Earlier this year in February, we reported that the architectual team Henning Larsen Architects + COBE + SLA had won the design competition for the European Spallation Source (ESS) in Lund, Sweden—soon to become the world's largest and most advanced facility for neutron-based research. The architects have now released a video which provides insight on the ESS project, building, and surroundings.
Project Description from Henning Larsen Architects:
The European Spallation Source (ESS) will become the world's largest and most advanced research facility for neutron-based research. ESS is located in the university city of Lund in southern Sweden.
ESS will be a research campus with a more than 600 metres long proton accelerator and a 180 metres long hall in which the protons hit a target and send neutrons off to a number of halls with measuring instruments. In the instruments, the neutrons are used to analyse the materials that the researchers are studying. ESS will also contain a number of facilities for researchers: laboratories, offices and a lecture hall.
At ESS, researchers will work in a setting that supports meetings across disciplines and research fields. In the atriums found in the buildings, visiting researchers will be able to meet each other informally, inspire each other, exchange ideas and share their knowledge. When the weather permits, the outdoor areas will also offer a plethora of places to stay in.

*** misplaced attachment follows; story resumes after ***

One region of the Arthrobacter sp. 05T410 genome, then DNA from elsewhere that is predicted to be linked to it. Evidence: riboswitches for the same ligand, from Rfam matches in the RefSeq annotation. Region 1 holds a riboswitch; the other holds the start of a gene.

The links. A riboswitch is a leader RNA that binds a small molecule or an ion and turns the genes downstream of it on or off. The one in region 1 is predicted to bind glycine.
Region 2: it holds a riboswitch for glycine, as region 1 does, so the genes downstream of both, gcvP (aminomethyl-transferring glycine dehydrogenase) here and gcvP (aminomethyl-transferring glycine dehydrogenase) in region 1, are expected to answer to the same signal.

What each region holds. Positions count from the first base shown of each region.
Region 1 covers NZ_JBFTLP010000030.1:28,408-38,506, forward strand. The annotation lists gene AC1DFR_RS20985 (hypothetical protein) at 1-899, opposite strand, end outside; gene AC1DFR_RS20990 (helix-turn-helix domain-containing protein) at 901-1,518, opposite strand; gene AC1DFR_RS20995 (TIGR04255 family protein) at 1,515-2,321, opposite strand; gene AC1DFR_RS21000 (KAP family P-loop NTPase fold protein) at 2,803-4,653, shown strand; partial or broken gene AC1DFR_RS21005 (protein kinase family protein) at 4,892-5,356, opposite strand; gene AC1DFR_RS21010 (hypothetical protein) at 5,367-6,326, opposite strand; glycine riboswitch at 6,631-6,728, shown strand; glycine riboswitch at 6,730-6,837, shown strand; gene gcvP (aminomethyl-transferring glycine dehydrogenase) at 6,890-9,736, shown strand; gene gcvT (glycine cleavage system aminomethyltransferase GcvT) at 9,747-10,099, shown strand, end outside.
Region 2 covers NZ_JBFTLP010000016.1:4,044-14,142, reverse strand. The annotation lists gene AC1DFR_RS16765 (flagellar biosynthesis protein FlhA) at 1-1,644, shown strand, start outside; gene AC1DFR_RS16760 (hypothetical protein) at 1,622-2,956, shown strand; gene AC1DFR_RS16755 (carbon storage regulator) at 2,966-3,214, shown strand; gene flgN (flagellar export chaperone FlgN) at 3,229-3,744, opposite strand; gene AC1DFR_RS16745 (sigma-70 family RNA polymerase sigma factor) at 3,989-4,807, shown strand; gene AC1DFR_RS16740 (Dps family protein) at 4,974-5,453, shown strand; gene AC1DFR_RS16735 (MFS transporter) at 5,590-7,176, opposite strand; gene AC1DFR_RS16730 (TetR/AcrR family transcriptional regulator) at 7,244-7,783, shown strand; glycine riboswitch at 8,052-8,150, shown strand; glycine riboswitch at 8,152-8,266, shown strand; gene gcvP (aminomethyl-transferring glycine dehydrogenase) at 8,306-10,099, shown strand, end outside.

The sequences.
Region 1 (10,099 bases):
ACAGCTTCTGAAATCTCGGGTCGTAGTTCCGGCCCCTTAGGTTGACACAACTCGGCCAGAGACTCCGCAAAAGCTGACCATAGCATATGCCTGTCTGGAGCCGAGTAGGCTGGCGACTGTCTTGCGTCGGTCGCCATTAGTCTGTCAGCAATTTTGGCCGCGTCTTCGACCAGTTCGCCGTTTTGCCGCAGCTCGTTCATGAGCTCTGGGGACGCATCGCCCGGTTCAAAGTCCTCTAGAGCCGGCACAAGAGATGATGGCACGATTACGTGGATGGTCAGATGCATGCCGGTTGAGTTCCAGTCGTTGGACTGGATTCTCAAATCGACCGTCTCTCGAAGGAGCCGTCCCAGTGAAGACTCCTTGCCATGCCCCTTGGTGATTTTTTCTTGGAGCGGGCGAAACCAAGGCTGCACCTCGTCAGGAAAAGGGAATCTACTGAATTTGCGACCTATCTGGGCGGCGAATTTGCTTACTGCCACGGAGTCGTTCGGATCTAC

The architecture is inspired by one of the most important elements in the spallation process, the tungsten disc. The disc and the tungsten metal are used as visual metaphors that mark the centre of the research facility: a large, circular roof above the hall that holds the tungsten disc. This will become a point of orientation for the campus area at ESS, and it will make ESS stand out in relation to the research facility Max IV and Lund Science Village.
To see more images of the project, click here.
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